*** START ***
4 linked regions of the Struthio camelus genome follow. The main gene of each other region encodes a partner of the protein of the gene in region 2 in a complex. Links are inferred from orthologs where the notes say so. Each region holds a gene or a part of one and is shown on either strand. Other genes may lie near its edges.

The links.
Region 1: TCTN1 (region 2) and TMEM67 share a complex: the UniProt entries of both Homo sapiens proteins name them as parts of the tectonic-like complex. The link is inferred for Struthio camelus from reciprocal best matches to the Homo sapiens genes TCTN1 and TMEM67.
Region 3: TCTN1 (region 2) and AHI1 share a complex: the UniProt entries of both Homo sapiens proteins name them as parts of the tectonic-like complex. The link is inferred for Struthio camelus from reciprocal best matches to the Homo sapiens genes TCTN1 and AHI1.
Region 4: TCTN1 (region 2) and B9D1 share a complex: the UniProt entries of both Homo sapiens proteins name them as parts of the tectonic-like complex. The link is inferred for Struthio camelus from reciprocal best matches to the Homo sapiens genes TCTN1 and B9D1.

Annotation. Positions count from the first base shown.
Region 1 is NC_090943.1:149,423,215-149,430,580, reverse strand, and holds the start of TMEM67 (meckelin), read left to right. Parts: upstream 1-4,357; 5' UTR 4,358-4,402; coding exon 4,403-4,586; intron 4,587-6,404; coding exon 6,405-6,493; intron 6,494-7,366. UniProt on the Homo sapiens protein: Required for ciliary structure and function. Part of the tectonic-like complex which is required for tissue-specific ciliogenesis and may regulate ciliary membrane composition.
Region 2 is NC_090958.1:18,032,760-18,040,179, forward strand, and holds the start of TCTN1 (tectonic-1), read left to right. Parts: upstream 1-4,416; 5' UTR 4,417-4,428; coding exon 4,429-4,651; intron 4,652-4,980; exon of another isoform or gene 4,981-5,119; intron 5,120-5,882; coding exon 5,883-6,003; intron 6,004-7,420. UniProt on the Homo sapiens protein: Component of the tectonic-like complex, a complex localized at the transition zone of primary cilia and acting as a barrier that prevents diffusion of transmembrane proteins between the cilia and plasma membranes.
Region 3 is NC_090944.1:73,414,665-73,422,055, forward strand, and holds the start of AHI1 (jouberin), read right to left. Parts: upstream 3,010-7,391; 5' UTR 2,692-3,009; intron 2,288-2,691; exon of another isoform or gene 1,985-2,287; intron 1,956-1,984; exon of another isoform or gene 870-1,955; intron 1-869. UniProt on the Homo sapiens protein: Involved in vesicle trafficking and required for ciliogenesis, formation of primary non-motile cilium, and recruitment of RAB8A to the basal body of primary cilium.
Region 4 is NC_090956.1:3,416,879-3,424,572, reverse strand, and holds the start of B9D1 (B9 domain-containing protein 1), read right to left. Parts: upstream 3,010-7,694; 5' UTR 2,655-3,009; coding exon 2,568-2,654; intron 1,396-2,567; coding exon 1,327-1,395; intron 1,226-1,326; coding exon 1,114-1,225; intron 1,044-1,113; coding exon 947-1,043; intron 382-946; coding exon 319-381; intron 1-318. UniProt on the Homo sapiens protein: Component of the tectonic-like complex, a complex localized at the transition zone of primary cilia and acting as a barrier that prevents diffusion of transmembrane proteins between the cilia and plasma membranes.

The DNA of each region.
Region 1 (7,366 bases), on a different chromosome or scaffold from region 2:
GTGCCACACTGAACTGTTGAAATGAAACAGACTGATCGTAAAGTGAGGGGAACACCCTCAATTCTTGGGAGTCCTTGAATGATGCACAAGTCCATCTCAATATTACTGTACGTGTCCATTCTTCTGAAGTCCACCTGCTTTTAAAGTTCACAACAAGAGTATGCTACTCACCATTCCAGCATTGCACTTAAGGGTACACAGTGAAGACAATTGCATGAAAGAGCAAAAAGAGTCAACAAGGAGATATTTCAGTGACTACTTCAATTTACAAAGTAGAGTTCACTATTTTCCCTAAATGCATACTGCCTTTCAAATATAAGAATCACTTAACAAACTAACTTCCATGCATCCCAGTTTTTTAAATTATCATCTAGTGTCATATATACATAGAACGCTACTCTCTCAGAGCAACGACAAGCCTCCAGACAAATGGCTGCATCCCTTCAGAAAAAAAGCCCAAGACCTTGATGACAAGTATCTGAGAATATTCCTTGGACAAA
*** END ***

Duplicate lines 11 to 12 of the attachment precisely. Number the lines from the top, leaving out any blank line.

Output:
The DNA of each region.
Region 1 (7,366 bases), on a different chromosome or scaffold from region 2: